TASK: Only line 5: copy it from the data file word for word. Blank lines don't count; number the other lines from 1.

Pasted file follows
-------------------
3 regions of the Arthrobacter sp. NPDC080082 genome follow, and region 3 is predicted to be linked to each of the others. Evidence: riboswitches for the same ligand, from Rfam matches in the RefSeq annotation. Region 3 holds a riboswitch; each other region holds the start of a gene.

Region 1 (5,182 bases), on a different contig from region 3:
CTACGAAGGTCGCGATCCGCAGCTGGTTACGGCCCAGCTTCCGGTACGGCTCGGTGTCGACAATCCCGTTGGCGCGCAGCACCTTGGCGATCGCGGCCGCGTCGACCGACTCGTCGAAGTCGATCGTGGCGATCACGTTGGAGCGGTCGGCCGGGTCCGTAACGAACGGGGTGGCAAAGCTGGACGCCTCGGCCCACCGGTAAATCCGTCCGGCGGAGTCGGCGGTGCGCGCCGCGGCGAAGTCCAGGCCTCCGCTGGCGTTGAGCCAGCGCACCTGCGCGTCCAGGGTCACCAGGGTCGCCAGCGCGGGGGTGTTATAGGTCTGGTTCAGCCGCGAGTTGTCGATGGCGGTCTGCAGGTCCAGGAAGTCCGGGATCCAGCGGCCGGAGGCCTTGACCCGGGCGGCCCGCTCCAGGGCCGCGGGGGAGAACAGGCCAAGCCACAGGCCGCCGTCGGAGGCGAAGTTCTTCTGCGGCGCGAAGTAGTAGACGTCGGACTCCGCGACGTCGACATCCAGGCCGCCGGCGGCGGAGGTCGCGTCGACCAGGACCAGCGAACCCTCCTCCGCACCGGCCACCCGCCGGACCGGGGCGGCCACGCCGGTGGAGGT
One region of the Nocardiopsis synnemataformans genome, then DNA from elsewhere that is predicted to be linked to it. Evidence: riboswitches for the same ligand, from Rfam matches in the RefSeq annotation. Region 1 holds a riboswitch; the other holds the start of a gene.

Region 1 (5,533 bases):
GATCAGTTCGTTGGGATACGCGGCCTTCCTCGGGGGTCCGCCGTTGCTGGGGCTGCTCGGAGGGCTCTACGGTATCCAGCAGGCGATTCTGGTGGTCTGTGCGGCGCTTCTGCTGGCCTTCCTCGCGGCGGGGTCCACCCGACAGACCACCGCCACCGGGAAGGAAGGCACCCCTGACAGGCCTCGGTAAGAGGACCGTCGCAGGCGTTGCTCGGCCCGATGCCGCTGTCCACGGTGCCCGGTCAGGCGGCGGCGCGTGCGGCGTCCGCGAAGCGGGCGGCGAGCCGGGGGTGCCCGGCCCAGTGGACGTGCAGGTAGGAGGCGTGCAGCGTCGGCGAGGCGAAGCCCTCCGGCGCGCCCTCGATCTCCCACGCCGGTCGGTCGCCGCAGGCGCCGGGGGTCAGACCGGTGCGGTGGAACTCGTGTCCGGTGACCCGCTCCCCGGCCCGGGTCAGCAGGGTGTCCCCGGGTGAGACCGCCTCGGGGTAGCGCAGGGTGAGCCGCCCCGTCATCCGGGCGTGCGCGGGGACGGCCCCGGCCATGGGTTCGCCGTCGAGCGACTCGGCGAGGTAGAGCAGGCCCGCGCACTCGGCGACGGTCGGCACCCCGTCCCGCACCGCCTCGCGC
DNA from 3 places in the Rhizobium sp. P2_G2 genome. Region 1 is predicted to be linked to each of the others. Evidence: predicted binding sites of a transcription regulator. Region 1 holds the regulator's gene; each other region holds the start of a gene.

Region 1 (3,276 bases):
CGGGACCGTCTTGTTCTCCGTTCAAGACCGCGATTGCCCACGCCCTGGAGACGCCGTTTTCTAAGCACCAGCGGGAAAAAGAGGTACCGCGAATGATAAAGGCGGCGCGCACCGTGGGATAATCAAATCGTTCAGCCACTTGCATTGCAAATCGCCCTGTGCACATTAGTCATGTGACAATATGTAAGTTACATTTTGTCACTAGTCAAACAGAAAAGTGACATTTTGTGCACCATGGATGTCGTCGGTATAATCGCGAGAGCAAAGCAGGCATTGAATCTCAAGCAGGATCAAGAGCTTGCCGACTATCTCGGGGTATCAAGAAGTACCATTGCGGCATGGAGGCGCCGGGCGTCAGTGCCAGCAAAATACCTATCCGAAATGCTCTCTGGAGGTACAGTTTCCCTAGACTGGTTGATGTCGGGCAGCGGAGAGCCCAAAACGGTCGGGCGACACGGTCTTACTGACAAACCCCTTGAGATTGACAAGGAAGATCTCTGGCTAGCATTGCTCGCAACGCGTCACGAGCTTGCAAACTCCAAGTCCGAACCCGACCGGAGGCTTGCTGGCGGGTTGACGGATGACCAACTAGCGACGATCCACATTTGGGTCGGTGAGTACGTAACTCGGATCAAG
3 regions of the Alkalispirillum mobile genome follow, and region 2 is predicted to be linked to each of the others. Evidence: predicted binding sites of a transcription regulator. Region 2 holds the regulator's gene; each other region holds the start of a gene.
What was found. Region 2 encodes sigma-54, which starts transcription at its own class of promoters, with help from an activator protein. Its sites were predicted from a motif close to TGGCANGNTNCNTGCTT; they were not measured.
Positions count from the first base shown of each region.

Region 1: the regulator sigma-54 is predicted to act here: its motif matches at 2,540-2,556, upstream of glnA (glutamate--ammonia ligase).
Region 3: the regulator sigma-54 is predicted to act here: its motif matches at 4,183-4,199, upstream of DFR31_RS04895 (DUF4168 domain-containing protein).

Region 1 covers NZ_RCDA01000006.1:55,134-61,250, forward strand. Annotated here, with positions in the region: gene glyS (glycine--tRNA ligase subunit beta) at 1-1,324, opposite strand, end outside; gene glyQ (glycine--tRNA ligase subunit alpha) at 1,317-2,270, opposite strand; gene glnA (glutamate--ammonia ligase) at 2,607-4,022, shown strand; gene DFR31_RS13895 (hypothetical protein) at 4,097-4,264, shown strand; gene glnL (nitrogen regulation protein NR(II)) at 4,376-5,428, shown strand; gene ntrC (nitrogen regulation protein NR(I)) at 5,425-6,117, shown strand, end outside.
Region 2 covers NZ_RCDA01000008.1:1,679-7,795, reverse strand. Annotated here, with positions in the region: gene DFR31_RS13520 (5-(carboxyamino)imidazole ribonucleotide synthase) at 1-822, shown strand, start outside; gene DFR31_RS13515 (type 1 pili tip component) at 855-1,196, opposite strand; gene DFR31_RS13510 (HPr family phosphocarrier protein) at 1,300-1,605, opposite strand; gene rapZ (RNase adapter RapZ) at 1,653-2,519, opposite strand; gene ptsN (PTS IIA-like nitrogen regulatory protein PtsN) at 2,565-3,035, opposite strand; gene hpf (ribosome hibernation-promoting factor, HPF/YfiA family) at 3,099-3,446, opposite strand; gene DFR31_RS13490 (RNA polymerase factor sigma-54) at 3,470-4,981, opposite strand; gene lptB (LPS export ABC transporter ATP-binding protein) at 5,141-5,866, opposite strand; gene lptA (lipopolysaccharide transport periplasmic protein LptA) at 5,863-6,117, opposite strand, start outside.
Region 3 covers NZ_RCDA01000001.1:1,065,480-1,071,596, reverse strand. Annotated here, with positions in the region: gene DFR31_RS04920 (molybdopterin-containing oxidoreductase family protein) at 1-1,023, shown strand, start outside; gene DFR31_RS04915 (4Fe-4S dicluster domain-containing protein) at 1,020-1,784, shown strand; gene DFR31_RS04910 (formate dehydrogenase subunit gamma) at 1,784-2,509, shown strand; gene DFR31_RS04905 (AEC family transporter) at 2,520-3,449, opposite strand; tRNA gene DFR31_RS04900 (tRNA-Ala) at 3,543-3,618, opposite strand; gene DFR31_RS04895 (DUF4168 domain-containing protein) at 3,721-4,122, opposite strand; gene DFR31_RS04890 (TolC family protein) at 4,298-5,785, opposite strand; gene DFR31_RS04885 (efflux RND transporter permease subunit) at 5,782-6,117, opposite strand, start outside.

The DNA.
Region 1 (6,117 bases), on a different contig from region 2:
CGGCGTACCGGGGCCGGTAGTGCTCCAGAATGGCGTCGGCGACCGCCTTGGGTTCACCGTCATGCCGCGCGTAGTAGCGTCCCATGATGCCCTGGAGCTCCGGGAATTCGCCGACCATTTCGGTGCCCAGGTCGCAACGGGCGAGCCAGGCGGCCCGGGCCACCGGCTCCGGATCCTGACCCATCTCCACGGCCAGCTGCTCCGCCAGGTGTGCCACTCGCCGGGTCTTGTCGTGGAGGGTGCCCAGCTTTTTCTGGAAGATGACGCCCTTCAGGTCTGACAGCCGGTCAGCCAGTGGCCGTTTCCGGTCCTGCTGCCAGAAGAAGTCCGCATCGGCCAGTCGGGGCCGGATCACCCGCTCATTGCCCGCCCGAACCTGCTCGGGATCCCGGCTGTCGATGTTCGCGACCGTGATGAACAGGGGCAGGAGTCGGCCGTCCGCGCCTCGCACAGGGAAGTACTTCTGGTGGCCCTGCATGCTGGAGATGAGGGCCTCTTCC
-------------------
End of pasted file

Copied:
Region 1 (5,533 bases):